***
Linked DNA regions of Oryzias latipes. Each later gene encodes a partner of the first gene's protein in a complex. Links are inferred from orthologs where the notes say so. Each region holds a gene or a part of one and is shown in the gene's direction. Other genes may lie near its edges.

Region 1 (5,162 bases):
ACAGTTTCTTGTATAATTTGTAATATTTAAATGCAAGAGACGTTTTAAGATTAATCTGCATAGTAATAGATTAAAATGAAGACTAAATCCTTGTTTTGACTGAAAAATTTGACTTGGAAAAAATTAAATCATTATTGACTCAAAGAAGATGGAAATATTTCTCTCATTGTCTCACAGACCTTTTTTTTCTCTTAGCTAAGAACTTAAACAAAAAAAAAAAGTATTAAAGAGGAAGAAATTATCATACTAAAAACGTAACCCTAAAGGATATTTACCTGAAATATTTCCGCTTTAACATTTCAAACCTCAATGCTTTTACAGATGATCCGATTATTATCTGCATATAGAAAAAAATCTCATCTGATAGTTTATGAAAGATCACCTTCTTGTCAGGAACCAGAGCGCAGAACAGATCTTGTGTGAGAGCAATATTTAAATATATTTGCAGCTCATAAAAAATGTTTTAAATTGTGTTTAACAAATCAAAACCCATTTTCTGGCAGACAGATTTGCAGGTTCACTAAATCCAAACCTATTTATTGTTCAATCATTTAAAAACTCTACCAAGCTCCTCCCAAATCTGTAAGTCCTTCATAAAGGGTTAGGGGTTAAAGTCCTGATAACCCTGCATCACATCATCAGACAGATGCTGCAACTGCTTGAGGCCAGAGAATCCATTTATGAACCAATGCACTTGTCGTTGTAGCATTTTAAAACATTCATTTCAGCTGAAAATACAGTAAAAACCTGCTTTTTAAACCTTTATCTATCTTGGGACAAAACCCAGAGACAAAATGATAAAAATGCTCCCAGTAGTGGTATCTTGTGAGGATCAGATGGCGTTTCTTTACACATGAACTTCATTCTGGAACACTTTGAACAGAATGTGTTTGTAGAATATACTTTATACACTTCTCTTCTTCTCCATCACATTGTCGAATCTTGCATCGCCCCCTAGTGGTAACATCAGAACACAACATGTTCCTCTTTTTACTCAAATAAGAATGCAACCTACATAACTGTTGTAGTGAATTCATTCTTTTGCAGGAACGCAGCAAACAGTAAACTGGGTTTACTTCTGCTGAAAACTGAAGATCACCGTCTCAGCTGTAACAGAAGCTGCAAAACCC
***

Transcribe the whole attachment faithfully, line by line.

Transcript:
Linked DNA regions of Oryzias latipes. Each later gene encodes a partner of the first gene's protein in a complex. Links are inferred from orthologs where the notes say so. Each region holds a gene or a part of one and is shown in the gene's direction. Other genes may lie near its edges.

Region 1 (5,162 bases):
ACAGTTTCTTGTATAATTTGTAATATTTAAATGCAAGAGACGTTTTAAGATTAATCTGCATAGTAATAGATTAAAATGAAGACTAAATCCTTGTTTTGACTGAAAAATTTGACTTGGAAAAAATTAAATCATTATTGACTCAAAGAAGATGGAAATATTTCTCTCATTGTCTCACAGACCTTTTTTTTCTCTTAGCTAAGAACTTAAACAAAAAAAAAAAGTATTAAAGAGGAAGAAATTATCATACTAAAAACGTAACCCTAAAGGATATTTACCTGAAATATTTCCGCTTTAACATTTCAAACCTCAATGCTTTTACAGATGATCCGATTATTATCTGCATATAGAAAAAAATCTCATCTGATAGTTTATGAAAGATCACCTTCTTGTCAGGAACCAGAGCGCAGAACAGATCTTGTGTGAGAGCAATATTTAAATATATTTGCAGCTCATAAAAAATGTTTTAAATTGTGTTTAACAAATCAAAACCCATTTTCTGGCAGACAGATTTGCAGGTTCACTAAATCCAAACCTATTTATTGTTCAATCATTTAAAAACTCTACCAAGCTCCTCCCAAATCTGTAAGTCCTTCATAAAGGGTTAGGGGTTAAAGTCCTGATAACCCTGCATCACATCATCAGACAGATGCTGCAACTGCTTGAGGCCAGAGAATCCATTTATGAACCAATGCACTTGTCGTTGTAGCATTTTAAAACATTCATTTCAGCTGAAAATACAGTAAAAACCTGCTTTTTAAACCTTTATCTATCTTGGGACAAAACCCAGAGACAAAATGATAAAAATGCTCCCAGTAGTGGTATCTTGTGAGGATCAGATGGCGTTTCTTTACACATGAACTTCATTCTGGAACACTTTGAACAGAATGTGTTTGTAGAATATACTTTATACACTTCTCTTCTTCTCCATCACATTGTCGAATCTTGCATCGCCCCCTAGTGGTAACATCAGAACACAACATGTTCCTCTTTTTACTCAAATAAGAATGCAACCTACATAACTGTTGTAGTGAATTCATTCTTTTGCAGGAACGCAGCAAACAGTAAACTGGGTTTACTTCTGCTGAAAACTGAAGATCACCGTCTCAGCTGTAACAGAAGCTGCAAAACCC